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Overwintering Perennial Herbs

Posted by gardenathome 9B/10 (My Page) on
Wed, Jul 21, 10 at 8:48

Hi, everyone! We know it may be too soon to ask but we wanted to be prepared. How can we overwinter perennial herbs within zone 9/10 where the winters are quite mild? Specifically, sage/rosemary/lemon balm/tarragon. All grown outside in the garden as of spring this year.

Do we have to cut the plant down to a stalk or leave it as is? Do we water it once a week in the winter? Cover it with mulch? Any advice would be appreciated. Many thanks, guys! :-)


Follow-Up Postings:

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RE: Overwintering Perennial Herbs

Garden sage and lemon balm overwinter in my gardens which are in the frozen cold of Western NY State with no special winter prep. Good winter drainage is key.

Do NOT cut your woody plants to the ground.

Rosemary *almost* survives here with no winter protection so I expect that to be a non-issue for you as well.

Someone with tarragon experience will have to comment on that for you.

FataMorgana


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RE: Overwintering Perennial Herbs

  • Posted by chudak 10 San Diego (My Page) on
    Wed, Jul 21, 10 at 12:39

I'm in zone 10. My tarragon never needed any attention. I just left it outside and it did just fine. I'd imagine lemon balm is the same.

Like fata said, don't cut down your woody plants (e.g. rosemary). They should do just fine.

It depends on what kind of sage you have. Some sages drop all their leaves and flowers in the winter and you are left with just bare semi-woody branches. You can safely cut these down to the ground as they won't put out any new growth the following year. The plant will re-sprout from the crown with fresh growth.

If the variety of sage you have doesn't drop it's foliage it will do just fine left alone (though you may want to do some pruning in the fall or spring).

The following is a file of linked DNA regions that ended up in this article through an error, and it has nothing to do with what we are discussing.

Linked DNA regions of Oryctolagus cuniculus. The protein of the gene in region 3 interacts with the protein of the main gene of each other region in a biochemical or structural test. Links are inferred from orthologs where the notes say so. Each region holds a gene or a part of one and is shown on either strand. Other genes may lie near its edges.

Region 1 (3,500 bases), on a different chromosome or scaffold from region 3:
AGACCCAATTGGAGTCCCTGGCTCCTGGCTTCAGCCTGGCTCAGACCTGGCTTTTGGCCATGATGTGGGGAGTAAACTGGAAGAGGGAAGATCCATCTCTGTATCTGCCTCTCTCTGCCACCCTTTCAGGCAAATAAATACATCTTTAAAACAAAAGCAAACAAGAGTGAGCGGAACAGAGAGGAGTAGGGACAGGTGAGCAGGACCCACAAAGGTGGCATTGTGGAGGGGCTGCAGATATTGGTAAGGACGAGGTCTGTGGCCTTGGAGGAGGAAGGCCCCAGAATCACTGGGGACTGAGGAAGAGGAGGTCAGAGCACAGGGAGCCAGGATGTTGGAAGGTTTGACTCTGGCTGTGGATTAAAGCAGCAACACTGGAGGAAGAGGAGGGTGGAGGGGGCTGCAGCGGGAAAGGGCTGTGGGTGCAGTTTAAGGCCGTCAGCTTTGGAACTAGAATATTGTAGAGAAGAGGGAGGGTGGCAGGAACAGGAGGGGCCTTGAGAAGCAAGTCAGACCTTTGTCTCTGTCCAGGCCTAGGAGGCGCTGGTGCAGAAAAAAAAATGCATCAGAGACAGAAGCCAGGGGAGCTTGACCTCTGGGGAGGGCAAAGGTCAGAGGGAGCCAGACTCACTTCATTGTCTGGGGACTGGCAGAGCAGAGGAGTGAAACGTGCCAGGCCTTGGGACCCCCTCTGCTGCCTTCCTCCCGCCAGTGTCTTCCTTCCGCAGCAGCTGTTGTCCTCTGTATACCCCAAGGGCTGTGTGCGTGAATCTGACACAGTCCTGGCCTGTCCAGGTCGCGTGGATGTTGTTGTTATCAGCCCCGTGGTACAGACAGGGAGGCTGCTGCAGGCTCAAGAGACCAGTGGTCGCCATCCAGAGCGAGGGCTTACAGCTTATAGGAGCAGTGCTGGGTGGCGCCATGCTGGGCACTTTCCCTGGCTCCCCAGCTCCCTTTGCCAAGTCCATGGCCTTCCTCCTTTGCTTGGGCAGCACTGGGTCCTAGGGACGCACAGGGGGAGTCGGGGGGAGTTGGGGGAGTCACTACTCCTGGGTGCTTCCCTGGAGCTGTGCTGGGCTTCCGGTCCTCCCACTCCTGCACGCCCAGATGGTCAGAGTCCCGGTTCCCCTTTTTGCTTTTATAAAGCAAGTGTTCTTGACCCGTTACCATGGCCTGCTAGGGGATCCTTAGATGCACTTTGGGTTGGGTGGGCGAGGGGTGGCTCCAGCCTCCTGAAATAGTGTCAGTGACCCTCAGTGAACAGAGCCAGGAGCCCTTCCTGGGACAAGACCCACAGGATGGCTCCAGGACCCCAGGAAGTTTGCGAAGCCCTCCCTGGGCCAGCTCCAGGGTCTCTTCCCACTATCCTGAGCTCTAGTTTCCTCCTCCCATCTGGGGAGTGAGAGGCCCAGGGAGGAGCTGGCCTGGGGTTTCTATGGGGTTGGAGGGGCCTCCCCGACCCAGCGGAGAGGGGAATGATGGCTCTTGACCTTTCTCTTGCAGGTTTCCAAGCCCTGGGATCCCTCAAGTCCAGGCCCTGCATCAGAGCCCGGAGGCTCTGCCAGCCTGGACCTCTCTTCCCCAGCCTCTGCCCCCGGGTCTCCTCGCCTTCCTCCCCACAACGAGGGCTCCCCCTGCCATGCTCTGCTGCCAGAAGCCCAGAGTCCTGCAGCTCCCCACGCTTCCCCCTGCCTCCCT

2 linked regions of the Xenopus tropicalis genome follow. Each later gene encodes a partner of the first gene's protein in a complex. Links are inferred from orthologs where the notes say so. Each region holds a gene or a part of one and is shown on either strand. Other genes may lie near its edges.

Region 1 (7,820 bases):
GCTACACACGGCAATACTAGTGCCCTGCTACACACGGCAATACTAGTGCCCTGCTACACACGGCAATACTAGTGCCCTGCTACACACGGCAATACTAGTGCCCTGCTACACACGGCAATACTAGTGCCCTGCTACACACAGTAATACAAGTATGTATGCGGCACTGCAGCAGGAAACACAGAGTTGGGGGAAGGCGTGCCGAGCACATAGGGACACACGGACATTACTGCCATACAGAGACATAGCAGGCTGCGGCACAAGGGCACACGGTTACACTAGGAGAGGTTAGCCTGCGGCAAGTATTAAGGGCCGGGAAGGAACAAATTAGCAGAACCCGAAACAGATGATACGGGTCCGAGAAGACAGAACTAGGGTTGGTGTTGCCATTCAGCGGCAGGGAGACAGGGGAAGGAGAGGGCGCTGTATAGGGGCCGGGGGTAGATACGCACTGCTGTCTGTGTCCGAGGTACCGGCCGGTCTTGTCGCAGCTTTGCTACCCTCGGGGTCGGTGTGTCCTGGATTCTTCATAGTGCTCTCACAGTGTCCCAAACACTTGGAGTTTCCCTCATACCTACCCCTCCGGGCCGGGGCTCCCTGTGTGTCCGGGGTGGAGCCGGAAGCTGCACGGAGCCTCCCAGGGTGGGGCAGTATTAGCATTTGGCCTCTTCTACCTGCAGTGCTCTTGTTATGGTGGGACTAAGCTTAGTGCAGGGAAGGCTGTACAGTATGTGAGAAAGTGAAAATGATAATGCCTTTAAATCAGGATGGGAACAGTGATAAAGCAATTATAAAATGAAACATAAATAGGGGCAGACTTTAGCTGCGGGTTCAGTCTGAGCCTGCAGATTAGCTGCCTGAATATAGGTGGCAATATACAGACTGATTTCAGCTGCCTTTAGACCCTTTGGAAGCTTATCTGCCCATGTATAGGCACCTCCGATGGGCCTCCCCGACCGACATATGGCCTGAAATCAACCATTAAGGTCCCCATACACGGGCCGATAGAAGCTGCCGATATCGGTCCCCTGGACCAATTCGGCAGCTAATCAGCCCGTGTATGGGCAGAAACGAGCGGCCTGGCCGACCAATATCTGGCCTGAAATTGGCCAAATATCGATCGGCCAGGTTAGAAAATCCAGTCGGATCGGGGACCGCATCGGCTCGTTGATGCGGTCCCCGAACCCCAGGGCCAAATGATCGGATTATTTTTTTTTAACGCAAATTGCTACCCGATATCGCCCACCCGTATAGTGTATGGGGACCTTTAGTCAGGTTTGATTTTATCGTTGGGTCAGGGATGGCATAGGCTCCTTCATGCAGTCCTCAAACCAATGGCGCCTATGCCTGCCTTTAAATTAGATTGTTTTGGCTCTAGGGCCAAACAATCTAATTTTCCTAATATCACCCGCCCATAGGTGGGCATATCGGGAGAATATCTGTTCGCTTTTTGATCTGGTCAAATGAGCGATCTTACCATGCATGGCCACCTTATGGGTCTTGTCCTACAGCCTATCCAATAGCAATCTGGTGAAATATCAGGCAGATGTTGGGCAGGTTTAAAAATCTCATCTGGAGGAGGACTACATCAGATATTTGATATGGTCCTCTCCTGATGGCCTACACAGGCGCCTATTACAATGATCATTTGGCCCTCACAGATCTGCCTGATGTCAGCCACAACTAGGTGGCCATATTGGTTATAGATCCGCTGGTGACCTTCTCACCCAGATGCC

I grow many perennial herbs here (thyme, oregano, chives, lavender, rosemary, sage, marjoram) and I don't do anything special to them over the winter to help them survive--they just do.


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RE: Overwintering Perennial Herbs

Hi, Fanta and Chudak! Thank you so much for both of your help! That is good to know. For the sage, it is just common sage. So would that drop its foliage? I guess we'll see! :-)

Also, Chudak, we had planted the sage from seed just spring of this year, is that long enough for it to have produced a crown that it can re-sprout from next spring? The perennial herbs in our garden were all started from seed actually. :-)

Is there any way to overwinter annual herbs in zone 10? :-) I love the basil plants! But they have bolted already...


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RE: Overwintering Perennial Herbs

Sage does not drop it leaves. See following picture from a snowy January day. I got some great shots somewhere of sage covered in ice from an ice storm too. Note this is *not* a purple variety. This is the regular-old garden sage. Purple is its "I'm cold" winter color.

If direct-sown grown sage will come back for me, I don't think you'll have an issue.

FataMorgana


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RE: Overwintering Perennial Herbs

  • Posted by chudak 10 San Diego (My Page) on
    Thu, Jul 22, 10 at 14:13

@Fata

http://www.plantdelights.com/Tony/Articles/Salvia-Perennial-Sage/

See Deciduous Herbaceous Salvias at the above link. Some sage (salvia) varieties do drop all their foliage in the winter. The one I had was obviously a deciduous variety. They suggest not cutting back the dead foliage until the spring--however where I am it never freezes so the problem this prevents does not occur here (water in stems freezing).


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RE: Overwintering Perennial Herbs

A great photo, Fanta! It must have been so cold for the plant. Amazing all that snow and it still retained its foliage. I guess the herbs should be safe here in the winter then. :-)

Oh by the way, one of our sage plants have this weird smell to it. It was fine last week... Is that normal?

You guys are awesome. Thanks for all of the help!!! :-)


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RE: Overwintering Perennial Herbs

chudak, I suppose I should have also included the botanical name Salvia officinalis in my posts - though I did make sure to say the common name "garden sage" in each of my posts because I know there are many salvias and not are cold-hardy or even perennials.

gardenathome, I live in western NY state and actually the snow can be a blessing to the plants. If there is snow cover, it can offer some protection from really bitter cold temperatures that we can get. Good water drainage no matter where you live is going to be key in winter and wet seasons for garden sage.

Fatamorgana


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RE: Overwintering Perennial Herbs

Hi, Chudak and Fanta! Thank you again for both of your help! We understand more about perennial herbs now. :-)


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